Event processing systems that include remote event sources, and perform the bulk of the processing on centralized systems (e.g. datacenter servers) often suffer from inefficiencies because all of the event data must be transported across the network before it can be centrally processed. This can result in longer latencies in responding to events, bandwidth problems from the large amount of event traffic (especially in the case of low bandwidth connections from the remote sources), and an inability to fully utilize computing capacity in remote/edge devices 104.

BRIEF DESCRIPTION OF THE DRAWINGS

The detailed description is set forth with reference to the accompanying figures. In the figures, the left-most digit(s) of a reference number identifies the FIG. in which the reference number first appears. The use of the same reference numbers in different FIGS. indicates similar or identical items.

FIG. 1 is a simplified block diagram illustrating an example architecture for embedded event processing as described herein, according to at least one example.

FIG. 2 is a simplified block diagram illustrating at least some features of embedded event processing as described herein, according to at least one example.

FIG. 3 is a simplified block diagram illustrating at least some features of an event processing engine capable of handling continuous streams of data as described herein, according to at least one example.

FIG. 4 is a simplified block diagram illustrating at least some features of embedded event processing as described herein, according to at least one example.

FIG. 5 is a simplified flow diagram illustrating at least one process for implementing the embedded event processing described herein, according to at least one example.

FIG. 6 is a simplified flow diagram illustrating at least one process for implementing the embedded event processing described herein, according to at least one example.

FIG. 7 depicts a simplified diagram of a distributed system for implementing some of the examples described herein, according to at least one example.

FIG. 8 is a simplified block diagram of components of a system environment by which services provided by the components of an embodiment system may be offered as cloud services, in accordance with some of the examples described herein, according to at least one example.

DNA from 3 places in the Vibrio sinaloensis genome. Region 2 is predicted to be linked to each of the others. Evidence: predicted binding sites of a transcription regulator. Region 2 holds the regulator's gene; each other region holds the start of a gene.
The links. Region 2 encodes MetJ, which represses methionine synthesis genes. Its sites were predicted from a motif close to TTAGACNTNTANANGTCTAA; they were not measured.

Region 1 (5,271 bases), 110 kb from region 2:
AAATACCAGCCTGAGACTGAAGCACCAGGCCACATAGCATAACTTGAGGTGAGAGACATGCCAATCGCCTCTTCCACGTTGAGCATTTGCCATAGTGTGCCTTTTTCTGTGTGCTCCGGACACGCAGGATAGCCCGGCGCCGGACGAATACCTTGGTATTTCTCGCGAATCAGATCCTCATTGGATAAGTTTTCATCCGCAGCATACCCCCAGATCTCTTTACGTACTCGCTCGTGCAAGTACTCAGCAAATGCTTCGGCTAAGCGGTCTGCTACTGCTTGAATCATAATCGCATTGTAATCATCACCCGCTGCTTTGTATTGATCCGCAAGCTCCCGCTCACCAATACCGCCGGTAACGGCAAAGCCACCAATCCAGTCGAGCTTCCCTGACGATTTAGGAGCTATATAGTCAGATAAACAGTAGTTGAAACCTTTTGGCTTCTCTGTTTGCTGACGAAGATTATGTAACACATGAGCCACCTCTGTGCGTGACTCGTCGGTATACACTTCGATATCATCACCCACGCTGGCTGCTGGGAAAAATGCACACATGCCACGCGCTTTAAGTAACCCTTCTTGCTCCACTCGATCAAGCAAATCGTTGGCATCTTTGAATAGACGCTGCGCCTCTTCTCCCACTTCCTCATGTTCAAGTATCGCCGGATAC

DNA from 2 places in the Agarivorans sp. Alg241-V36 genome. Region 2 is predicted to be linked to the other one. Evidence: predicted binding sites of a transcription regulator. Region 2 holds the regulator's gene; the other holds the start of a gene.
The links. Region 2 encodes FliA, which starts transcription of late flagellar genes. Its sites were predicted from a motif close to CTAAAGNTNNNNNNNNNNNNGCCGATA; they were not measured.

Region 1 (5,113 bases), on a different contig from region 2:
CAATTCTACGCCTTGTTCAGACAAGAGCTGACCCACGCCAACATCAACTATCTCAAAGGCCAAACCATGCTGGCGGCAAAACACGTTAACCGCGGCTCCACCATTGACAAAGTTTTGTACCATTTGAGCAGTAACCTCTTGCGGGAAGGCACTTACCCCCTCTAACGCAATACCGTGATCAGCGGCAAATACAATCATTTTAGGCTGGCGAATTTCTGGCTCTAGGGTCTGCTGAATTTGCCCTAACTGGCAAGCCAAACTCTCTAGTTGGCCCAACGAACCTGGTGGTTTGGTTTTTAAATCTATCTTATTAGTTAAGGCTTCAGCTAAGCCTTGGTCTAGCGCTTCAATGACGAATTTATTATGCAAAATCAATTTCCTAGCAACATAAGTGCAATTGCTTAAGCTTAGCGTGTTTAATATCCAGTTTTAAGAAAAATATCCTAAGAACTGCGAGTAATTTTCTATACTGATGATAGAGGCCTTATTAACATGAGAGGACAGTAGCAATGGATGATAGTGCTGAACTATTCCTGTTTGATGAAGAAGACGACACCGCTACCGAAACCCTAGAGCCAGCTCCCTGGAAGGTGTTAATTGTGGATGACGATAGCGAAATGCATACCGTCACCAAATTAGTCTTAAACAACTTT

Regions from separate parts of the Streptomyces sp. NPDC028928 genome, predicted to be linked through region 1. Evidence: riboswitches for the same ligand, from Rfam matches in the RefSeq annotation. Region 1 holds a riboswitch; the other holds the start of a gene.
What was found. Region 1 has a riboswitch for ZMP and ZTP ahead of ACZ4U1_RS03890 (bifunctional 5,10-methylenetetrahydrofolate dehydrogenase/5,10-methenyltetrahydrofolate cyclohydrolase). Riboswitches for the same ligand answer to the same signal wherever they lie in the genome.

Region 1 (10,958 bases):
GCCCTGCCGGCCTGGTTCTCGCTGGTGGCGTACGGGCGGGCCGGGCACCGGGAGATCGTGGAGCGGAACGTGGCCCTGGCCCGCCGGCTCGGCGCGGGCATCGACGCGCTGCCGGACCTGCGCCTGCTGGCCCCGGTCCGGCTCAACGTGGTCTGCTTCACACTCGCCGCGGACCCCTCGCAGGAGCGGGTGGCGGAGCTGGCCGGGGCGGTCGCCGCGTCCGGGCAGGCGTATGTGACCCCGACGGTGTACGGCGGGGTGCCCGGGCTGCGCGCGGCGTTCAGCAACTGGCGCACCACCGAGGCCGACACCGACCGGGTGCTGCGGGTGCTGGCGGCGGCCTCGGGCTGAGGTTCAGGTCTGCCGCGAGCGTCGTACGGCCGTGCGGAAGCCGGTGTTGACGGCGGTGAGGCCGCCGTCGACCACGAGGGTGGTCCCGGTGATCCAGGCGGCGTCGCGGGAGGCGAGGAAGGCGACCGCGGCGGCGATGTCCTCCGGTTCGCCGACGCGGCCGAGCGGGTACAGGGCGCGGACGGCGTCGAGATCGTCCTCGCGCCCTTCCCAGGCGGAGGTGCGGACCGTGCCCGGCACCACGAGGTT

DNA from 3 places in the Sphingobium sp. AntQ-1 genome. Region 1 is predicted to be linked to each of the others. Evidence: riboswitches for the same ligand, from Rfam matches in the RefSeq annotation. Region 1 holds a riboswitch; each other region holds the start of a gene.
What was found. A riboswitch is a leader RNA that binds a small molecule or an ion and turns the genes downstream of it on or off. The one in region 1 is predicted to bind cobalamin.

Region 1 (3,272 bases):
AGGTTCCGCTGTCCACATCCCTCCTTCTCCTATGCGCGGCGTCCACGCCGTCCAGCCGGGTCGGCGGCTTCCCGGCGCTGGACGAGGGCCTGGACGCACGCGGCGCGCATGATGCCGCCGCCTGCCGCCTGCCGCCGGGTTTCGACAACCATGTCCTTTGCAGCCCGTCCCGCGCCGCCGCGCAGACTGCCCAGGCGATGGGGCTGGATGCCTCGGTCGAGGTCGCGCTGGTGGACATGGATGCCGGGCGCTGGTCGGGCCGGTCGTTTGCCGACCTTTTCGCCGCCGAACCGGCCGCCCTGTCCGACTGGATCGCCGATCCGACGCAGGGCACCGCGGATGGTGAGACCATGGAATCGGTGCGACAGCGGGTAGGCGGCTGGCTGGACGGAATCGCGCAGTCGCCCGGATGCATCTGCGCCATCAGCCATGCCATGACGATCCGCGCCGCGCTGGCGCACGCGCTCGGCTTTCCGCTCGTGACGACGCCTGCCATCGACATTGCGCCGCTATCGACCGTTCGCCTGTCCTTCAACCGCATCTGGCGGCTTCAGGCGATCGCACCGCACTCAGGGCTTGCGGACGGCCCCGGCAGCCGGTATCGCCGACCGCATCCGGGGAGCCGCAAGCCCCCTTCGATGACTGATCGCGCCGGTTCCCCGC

FIG. 9 illustrates an exemplary computer system, in which various embodiments of the present disclosure may be implemented in according with some of the examples described herein, according to at least one example.

BRIEF SUMMARY

In the following description, various embodiments will be described. For purposes of explanation, specific configurations and details are set forth in order to provide a thorough understanding of the embodiments. However, it will also be apparent to one skilled in the art that the embodiments may be practiced without the specific details. Furthermore, well-known features may be omitted or simplified in order not to obscure the embodiment being described.

According to one embodiment, a system may be configured with a memory and a processor. The processor may be configured to execute instructions stored on the memory to manage a plurality of different feature sets for implementing different versions of a complex event processing platform. The processor may also be configured to execute the instructions to receive capability information from a plurality of edge devices 104. In some aspects, the process may be configured to execute the instructions to determine a profile for each of the plurality of edge devices based at least in part on the capability information of each of the respective plurality of edge devices 104. The instructions may also be executed to generate at least a first version of the different versions of the complex event processing platform for at least a first determined profile and provide the first version of the complex event processing platform to a first device of the plurality of edge devices according to the determined profile of the first device. The instructions may also be executed to receive events from the first version of the complex event processing platform executed by the first device.